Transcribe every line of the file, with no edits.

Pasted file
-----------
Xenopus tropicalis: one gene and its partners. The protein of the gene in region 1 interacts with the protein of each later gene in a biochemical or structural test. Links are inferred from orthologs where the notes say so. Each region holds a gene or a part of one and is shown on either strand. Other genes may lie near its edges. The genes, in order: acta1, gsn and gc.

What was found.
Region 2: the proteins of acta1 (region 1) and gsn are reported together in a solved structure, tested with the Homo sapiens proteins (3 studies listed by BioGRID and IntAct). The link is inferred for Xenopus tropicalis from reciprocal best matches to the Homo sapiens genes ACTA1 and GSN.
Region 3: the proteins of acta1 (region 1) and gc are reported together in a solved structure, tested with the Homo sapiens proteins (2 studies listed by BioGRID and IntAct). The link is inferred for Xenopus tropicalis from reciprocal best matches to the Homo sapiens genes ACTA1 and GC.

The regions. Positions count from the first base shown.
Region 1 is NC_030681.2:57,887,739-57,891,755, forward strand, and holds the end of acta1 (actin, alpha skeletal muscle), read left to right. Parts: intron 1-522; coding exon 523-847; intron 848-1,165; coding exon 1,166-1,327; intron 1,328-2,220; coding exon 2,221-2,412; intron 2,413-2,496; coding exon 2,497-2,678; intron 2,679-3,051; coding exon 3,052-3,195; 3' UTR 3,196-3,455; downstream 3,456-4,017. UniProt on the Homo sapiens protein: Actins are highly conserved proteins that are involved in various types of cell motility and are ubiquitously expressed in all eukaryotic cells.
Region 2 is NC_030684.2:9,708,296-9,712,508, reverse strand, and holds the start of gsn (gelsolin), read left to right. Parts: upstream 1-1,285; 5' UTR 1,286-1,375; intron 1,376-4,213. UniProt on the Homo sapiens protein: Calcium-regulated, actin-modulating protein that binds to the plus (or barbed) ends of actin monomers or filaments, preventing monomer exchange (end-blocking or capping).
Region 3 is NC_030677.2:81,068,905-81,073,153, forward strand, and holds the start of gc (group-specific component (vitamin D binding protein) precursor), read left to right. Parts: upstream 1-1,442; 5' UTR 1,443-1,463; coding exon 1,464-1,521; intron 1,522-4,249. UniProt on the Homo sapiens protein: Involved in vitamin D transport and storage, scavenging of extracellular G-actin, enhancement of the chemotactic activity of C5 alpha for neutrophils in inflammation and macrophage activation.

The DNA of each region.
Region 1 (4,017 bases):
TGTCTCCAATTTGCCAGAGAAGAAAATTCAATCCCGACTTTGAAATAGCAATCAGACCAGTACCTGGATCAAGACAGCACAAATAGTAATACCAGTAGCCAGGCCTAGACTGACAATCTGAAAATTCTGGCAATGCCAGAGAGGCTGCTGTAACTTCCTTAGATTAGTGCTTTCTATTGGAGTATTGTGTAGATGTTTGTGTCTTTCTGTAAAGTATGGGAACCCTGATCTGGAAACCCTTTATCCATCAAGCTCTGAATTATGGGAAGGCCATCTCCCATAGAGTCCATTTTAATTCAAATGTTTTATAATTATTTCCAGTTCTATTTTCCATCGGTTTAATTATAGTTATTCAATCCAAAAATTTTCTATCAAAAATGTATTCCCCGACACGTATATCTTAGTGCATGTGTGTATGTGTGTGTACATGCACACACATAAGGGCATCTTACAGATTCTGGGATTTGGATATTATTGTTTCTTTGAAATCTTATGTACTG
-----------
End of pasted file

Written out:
Xenopus tropicalis: one gene and its partners. The protein of the gene in region 1 interacts with the protein of each later gene in a biochemical or structural test. Links are inferred from orthologs where the notes say so. Each region holds a gene or a part of one and is shown on either strand. Other genes may lie near its edges. The genes, in order: acta1, gsn and gc.

What was found.
Region 2: the proteins of acta1 (region 1) and gsn are reported together in a solved structure, tested with the Homo sapiens proteins (3 studies listed by BioGRID and IntAct). The link is inferred for Xenopus tropicalis from reciprocal best matches to the Homo sapiens genes ACTA1 and GSN.
Region 3: the proteins of acta1 (region 1) and gc are reported together in a solved structure, tested with the Homo sapiens proteins (2 studies listed by BioGRID and IntAct). The link is inferred for Xenopus tropicalis from reciprocal best matches to the Homo sapiens genes ACTA1 and GC.

The regions. Positions count from the first base shown.
Region 1 is NC_030681.2:57,887,739-57,891,755, forward strand, and holds the end of acta1 (actin, alpha skeletal muscle), read left to right. Parts: intron 1-522; coding exon 523-847; intron 848-1,165; coding exon 1,166-1,327; intron 1,328-2,220; coding exon 2,221-2,412; intron 2,413-2,496; coding exon 2,497-2,678; intron 2,679-3,051; coding exon 3,052-3,195; 3' UTR 3,196-3,455; downstream 3,456-4,017. UniProt on the Homo sapiens protein: Actins are highly conserved proteins that are involved in various types of cell motility and are ubiquitously expressed in all eukaryotic cells.
Region 2 is NC_030684.2:9,708,296-9,712,508, reverse strand, and holds the start of gsn (gelsolin), read left to right. Parts: upstream 1-1,285; 5' UTR 1,286-1,375; intron 1,376-4,213. UniProt on the Homo sapiens protein: Calcium-regulated, actin-modulating protein that binds to the plus (or barbed) ends of actin monomers or filaments, preventing monomer exchange (end-blocking or capping).
Region 3 is NC_030677.2:81,068,905-81,073,153, forward strand, and holds the start of gc (group-specific component (vitamin D binding protein) precursor), read left to right. Parts: upstream 1-1,442; 5' UTR 1,443-1,463; coding exon 1,464-1,521; intron 1,522-4,249. UniProt on the Homo sapiens protein: Involved in vitamin D transport and storage, scavenging of extracellular G-actin, enhancement of the chemotactic activity of C5 alpha for neutrophils in inflammation and macrophage activation.

The DNA of each region.
Region 1 (4,017 bases):
TGTCTCCAATTTGCCAGAGAAGAAAATTCAATCCCGACTTTGAAATAGCAATCAGACCAGTACCTGGATCAAGACAGCACAAATAGTAATACCAGTAGCCAGGCCTAGACTGACAATCTGAAAATTCTGGCAATGCCAGAGAGGCTGCTGTAACTTCCTTAGATTAGTGCTTTCTATTGGAGTATTGTGTAGATGTTTGTGTCTTTCTGTAAAGTATGGGAACCCTGATCTGGAAACCCTTTATCCATCAAGCTCTGAATTATGGGAAGGCCATCTCCCATAGAGTCCATTTTAATTCAAATGTTTTATAATTATTTCCAGTTCTATTTTCCATCGGTTTAATTATAGTTATTCAATCCAAAAATTTTCTATCAAAAATGTATTCCCCGACACGTATATCTTAGTGCATGTGTGTATGTGTGTGTACATGCACACACATAAGGGCATCTTACAGATTCTGGGATTTGGATATTATTGTTTCTTTGAAATCTTATGTACTG